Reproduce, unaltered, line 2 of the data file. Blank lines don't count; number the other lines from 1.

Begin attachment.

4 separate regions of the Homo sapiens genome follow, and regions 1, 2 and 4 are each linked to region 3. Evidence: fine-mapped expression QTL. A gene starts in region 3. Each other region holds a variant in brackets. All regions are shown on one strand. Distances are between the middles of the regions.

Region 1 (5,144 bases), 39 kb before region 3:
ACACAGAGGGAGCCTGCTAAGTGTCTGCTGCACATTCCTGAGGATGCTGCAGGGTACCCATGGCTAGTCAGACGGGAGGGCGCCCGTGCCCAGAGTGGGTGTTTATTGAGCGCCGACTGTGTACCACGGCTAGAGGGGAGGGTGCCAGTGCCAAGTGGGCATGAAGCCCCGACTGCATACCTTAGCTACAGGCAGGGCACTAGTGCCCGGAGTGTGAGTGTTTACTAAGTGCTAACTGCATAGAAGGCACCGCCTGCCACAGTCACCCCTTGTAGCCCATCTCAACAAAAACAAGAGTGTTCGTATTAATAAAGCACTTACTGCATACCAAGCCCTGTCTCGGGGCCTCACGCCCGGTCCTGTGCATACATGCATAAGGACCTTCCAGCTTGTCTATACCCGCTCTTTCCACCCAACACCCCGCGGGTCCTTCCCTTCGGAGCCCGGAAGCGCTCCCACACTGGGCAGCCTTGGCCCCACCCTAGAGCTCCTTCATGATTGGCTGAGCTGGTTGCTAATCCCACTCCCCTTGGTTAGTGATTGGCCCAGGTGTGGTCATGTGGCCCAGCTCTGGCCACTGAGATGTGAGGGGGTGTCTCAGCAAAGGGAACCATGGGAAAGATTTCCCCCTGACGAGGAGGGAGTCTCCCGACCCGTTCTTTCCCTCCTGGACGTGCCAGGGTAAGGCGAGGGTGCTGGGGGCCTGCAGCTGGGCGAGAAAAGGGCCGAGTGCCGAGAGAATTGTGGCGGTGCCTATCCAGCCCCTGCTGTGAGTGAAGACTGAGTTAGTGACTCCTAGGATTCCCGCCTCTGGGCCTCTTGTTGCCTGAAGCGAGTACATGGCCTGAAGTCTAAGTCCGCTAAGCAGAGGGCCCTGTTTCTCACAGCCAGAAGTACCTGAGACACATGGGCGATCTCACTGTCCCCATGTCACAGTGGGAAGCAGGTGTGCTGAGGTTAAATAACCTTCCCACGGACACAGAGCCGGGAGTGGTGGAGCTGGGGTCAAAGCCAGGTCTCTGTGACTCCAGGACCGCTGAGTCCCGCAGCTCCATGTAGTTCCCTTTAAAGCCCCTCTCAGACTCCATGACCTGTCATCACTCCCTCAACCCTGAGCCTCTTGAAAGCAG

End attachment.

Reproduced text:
Region 1 (5,144 bases), 39 kb before region 3: